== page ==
The secret to influencing others
Updated: Nov 16, 2020
Have you ever met someone, perhaps at a work retreat or a networking event, and come away feeling they really connected with you? That they were fully present and understood you or the issues being discussed. They didn’t try impress you by talking about themselves, and they didn’t judge your insecurities or flaws. Perhaps it’s someone you’ve worked with or worked for. Someone highly competent but understated, and who is liked and respected by those around them. If you know someone like this, chances are they’re an influencer (and I don’t mean a social media influencer!).
Influencers focus on the people around them. Not in a manipulative way, but because they engage with the things that drive, inspire or challenge others. By doing this they unlock powerful leadership traits; people want to be around them and cooperate with them. Influencers are unlikely to come up against the reactions of defensiveness and insecurity in their colleagues and peers that others do.
But how do you become an influencer? US psychologist Dr Paul, who developed the Four Quadrants of Influence shows that where we put our focus during our interactions with others, determines not only how we feel about ourselves, but how others will feel towards us.
According to Dr Paul, there are four quadrants of awareness in our interactions with others (see diagram below). In the first two quadrants our focus is either on how we feel about ourselves, or how others feel about the us. In the last two quadrants our focus is about the content of our interaction – are we talking about ourselves or the other person?
Being in the self-consciousness quadrant means that our focus is on how we feel about ourselves? Do I know enough about this subject? Can I lead this project/team or Am I good enough for this role? Think about the last time you spoke to someone who was totally self-absorbed – how did that interaction feel? Because this quadrant is about how we feel about ourselves, it can result in self-consciousness and create stress and anxiety, for us and the people we interact with.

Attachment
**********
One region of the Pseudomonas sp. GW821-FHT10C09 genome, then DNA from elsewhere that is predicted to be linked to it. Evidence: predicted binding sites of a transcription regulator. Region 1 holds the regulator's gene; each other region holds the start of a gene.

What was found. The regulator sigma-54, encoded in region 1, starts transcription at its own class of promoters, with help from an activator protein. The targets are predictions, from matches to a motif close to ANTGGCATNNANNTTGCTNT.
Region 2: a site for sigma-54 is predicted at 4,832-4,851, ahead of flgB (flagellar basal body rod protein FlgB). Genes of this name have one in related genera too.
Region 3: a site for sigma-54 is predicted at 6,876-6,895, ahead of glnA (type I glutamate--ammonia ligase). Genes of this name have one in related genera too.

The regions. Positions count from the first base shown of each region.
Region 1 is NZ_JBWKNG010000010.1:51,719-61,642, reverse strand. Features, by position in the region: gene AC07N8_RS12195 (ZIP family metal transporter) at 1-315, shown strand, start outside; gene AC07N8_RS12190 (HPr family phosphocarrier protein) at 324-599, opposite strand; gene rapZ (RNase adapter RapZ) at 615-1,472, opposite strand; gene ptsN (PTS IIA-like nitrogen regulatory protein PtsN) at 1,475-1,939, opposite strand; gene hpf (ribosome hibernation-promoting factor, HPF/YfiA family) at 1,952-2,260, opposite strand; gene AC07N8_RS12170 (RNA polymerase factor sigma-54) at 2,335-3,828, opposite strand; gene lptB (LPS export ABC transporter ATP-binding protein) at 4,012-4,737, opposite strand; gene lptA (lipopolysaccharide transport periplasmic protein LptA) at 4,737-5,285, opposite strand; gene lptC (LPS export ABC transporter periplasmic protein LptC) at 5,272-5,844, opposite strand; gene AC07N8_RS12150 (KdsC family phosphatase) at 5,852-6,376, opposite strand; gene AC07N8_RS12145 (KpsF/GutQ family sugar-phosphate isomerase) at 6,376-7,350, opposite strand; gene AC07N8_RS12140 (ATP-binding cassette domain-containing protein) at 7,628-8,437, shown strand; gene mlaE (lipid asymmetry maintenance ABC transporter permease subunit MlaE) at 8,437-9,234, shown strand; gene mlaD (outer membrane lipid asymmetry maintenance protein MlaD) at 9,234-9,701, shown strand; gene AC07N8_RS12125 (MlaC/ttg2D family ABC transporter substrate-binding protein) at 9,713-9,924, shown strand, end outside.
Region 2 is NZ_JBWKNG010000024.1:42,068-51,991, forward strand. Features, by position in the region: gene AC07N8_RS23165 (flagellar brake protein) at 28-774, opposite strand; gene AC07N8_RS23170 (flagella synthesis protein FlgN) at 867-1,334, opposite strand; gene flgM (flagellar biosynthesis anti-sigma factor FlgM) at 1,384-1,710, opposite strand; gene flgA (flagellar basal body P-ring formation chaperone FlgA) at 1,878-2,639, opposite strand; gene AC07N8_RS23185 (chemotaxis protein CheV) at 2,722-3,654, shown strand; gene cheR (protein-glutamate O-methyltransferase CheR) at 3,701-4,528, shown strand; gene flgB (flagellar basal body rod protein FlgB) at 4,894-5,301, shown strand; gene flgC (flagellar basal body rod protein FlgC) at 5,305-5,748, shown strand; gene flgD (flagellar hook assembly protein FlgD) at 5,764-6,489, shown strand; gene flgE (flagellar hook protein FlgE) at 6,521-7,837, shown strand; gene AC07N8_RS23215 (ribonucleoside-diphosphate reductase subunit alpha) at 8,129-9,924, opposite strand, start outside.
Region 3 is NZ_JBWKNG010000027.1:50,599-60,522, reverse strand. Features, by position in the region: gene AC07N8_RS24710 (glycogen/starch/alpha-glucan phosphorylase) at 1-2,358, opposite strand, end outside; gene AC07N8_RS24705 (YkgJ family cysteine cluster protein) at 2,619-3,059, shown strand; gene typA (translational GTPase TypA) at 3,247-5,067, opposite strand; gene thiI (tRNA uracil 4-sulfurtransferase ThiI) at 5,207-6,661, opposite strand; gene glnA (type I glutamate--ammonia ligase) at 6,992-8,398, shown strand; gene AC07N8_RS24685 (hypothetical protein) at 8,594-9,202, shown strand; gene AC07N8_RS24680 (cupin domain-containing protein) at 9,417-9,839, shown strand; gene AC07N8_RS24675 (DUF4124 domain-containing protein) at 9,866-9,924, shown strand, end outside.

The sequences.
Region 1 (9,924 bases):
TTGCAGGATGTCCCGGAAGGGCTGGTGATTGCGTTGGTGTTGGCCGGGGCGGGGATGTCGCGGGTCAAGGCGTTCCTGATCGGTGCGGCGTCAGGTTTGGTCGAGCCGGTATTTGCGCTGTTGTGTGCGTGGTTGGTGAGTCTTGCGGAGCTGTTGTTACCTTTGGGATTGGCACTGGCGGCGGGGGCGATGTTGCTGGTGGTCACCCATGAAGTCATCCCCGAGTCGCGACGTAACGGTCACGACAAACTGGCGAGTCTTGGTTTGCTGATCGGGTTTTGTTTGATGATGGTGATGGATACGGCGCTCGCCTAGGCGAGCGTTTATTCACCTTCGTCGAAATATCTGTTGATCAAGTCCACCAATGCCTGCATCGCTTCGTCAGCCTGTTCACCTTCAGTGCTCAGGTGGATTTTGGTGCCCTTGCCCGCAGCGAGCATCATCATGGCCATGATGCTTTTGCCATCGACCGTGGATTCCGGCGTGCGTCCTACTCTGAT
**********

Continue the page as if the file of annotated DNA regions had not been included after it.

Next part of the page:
When we’re in the insecurity quadrant our focus is all about how the other person feels about us. Do they like me? Do they think I’m a good leader? Do they think I’m smart enough? Like the red quadrant, this area creates anxiety and stress, but this time the anxiety isn’t about how we feel about ourselves, it’s about how others feel about us.
In the criticism quadrant our focus is all about how I feel about others. I don’t agree with her decision. I don’t approve of his choice, or he can’t lead, he never stands up for the team. When our focus is on how we feel about others, it becomes a judgement. Whether we approve or disapprove, we’re giving ourselves moral authority over someone else. Having our focus in this quadrant often triggers insecurities or defensiveness from others.
The influence quadrant is where your focus is on how others feel about themselves. What are the main challenges for her at work right now? Have his father’s health issues been resolved? How is she finding life as a working parent? This is where we turn our focus to a genuine interest in how others feel about the things that matter to them. The key take out here is sincerity. If we fake it and try create influence or likeability then we move back into the criticism and insecurity quadrants. But if we are sincere, we will create influence and be liked.
The hidden secret to influence, and indeed charisma, is presence. Tuning in to where your focus lies and being present in the influence quadrant generates that enviable charismatic leadership that so easily inspires. Paradoxically we’re most likely to achieve this type of influence when we’re not trying to. When it’s about them not us. After all it’s not hard to imagine that by being present, making eye contact, and listening with genuine empathy we will connect with others, or have them open up to us. Or that by not judging them, or taking the credit for ourselves, we will gain confidence and support from those we collaborate with.
Perhaps the most famous example in summarising the effect of the Influence quadrant comes from Lady Randolph Churchill (Winston Churchill’s mother) when asked her opinion about the two leading candidates for the role of Prime Minister, Benjamin Disraeli and William Gladstone: "…after sitting next to Gladstone, I thought he was the cleverest person in England. But when I sat next to Disraeli, I left feeling that I was the cleverest person in England." Who do you think turned out to be the charismatic Prime Minister a week later?
Sharon Peake is the founder and MD of Shape Talent Ltd, a gender equality coaching and consulting business established with the sole purpose of getting more women into senior leaderships roles in business. We work with organisations to remove the barriers to women’s progression and we work with individual women, helping them to achieve their career potential.
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